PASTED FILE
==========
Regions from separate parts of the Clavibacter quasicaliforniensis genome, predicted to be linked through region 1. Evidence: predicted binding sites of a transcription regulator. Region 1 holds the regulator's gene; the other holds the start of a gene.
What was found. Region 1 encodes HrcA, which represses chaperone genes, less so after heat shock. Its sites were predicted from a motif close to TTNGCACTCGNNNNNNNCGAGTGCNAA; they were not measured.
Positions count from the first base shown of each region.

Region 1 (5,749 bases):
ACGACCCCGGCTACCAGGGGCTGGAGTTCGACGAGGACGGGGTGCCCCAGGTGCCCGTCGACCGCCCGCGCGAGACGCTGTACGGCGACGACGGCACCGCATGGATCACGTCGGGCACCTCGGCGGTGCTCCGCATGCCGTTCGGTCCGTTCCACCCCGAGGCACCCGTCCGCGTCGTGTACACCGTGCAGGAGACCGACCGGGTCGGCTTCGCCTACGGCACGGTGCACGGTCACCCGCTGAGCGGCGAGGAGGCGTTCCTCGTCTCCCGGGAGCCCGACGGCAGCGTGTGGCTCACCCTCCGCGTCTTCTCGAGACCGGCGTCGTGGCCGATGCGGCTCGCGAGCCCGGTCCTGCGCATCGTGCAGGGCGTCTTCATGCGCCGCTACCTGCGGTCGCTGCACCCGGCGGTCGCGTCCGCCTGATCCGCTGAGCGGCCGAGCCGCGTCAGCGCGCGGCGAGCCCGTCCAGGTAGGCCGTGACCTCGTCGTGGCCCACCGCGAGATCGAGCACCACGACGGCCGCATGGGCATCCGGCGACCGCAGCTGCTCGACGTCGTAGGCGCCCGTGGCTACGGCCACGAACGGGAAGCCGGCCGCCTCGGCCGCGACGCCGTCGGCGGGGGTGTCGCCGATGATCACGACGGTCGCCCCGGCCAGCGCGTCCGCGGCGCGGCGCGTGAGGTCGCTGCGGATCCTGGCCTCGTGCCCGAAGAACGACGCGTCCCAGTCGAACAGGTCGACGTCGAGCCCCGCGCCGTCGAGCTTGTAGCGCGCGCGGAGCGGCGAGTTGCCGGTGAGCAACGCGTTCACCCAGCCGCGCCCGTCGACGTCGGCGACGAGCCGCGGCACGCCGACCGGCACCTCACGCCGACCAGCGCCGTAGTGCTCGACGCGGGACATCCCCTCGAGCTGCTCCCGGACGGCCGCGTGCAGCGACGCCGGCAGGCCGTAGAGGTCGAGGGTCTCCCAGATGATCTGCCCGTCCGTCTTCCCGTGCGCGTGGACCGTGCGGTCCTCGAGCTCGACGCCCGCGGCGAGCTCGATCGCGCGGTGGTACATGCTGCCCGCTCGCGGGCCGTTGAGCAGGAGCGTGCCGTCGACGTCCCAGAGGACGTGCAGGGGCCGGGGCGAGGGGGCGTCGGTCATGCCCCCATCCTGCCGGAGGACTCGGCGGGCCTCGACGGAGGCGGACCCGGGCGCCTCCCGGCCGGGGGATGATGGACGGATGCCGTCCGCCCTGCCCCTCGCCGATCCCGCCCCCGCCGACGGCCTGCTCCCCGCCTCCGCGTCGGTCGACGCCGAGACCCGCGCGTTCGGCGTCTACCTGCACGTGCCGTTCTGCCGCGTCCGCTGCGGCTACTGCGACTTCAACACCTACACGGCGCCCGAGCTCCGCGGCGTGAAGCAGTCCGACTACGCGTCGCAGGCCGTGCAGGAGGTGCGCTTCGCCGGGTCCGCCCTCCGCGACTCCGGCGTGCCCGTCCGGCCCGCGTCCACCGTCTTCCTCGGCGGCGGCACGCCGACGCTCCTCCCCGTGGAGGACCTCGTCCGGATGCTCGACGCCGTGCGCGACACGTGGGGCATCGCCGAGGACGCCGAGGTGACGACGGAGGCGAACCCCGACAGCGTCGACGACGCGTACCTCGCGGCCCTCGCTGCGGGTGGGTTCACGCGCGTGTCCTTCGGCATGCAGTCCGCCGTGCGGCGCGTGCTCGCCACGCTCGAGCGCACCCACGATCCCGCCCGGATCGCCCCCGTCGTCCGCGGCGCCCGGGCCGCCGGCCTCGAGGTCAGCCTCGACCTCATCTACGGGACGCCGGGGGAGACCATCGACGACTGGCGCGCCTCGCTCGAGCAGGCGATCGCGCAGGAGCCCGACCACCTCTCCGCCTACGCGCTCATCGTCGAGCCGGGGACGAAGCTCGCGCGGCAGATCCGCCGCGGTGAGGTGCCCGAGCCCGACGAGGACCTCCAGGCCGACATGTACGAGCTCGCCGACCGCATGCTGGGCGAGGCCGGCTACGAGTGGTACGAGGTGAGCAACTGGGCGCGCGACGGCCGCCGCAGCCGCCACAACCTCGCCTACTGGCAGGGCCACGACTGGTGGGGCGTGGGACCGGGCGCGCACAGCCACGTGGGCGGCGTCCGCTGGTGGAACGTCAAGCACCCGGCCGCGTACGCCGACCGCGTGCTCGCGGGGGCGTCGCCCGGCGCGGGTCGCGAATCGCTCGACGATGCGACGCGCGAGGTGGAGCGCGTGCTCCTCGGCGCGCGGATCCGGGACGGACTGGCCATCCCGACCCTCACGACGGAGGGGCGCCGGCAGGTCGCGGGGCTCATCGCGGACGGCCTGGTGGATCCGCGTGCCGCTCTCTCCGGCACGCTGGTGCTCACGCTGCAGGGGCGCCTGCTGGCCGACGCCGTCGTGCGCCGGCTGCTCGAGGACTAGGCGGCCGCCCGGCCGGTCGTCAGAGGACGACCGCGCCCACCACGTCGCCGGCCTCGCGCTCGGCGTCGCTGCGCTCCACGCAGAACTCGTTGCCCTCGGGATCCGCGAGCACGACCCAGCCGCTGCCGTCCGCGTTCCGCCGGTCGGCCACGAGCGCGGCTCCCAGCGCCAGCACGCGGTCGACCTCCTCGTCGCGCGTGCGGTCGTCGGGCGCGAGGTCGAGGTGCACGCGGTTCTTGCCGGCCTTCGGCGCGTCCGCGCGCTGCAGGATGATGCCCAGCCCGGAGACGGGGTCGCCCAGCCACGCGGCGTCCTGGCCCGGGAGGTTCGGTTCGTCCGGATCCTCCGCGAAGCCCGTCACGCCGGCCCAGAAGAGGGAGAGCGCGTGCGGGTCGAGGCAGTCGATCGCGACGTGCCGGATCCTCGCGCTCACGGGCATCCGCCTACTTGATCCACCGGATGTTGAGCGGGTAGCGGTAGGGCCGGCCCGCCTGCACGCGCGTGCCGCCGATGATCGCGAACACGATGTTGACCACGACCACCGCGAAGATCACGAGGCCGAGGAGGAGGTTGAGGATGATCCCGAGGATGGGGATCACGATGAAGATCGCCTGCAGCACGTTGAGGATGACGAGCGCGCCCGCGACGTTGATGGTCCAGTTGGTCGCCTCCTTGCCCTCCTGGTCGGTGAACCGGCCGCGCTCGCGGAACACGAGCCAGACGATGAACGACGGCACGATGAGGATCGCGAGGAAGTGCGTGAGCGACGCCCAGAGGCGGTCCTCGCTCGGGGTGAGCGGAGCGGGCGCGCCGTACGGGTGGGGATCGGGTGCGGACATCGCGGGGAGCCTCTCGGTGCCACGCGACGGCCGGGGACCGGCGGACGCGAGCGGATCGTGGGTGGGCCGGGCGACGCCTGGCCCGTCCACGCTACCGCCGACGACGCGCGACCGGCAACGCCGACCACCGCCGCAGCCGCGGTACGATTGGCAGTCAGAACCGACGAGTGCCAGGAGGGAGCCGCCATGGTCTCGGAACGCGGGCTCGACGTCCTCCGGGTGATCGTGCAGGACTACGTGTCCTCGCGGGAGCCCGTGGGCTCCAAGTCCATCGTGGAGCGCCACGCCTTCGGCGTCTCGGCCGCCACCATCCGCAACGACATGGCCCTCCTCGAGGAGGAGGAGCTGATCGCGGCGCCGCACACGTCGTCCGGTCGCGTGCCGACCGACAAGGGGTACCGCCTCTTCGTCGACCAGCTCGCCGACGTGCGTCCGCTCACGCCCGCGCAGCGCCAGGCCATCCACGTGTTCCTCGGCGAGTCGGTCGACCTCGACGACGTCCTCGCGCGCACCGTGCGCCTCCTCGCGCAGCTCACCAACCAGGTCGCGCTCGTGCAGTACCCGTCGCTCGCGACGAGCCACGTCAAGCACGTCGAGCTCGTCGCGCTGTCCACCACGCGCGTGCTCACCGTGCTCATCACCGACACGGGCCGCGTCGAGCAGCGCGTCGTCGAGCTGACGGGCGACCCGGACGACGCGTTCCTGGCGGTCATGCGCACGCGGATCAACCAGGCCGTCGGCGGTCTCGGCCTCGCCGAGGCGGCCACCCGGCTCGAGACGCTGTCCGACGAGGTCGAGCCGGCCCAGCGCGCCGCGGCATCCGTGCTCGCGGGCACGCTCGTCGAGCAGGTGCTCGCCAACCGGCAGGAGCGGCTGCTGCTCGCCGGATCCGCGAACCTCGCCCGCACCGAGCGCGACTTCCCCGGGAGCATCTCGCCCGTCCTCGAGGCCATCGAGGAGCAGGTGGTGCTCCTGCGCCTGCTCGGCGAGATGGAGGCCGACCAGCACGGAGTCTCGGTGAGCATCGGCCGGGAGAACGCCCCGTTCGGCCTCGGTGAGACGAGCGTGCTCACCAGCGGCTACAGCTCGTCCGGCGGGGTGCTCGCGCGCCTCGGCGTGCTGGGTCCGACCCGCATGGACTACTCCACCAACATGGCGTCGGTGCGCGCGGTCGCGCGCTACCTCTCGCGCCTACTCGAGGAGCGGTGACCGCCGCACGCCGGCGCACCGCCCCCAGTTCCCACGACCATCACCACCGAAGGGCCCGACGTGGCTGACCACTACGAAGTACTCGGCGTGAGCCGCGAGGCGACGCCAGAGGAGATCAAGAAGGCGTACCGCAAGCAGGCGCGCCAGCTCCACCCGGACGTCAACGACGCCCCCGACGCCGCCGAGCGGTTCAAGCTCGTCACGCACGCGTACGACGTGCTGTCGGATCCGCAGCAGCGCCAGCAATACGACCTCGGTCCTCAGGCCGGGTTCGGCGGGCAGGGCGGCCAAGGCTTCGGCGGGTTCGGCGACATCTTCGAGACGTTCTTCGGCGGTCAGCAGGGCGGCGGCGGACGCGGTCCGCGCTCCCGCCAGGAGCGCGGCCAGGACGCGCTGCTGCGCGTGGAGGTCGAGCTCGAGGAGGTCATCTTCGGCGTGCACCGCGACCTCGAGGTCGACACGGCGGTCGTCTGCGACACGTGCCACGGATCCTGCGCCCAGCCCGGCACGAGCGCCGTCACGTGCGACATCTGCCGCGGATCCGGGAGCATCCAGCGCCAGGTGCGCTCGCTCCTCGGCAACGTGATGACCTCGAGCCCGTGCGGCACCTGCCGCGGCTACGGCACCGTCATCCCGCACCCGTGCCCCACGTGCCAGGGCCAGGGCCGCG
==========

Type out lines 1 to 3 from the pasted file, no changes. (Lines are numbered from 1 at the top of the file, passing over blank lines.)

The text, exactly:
Regions from separate parts of the Clavibacter quasicaliforniensis genome, predicted to be linked through region 1. Evidence: predicted binding sites of a transcription regulator. Region 1 holds the regulator's gene; the other holds the start of a gene.
What was found. Region 1 encodes HrcA, which represses chaperone genes, less so after heat shock. Its sites were predicted from a motif close to TTNGCACTCGNNNNNNNCGAGTGCNAA; they were not measured.
Positions count from the first base shown of each region.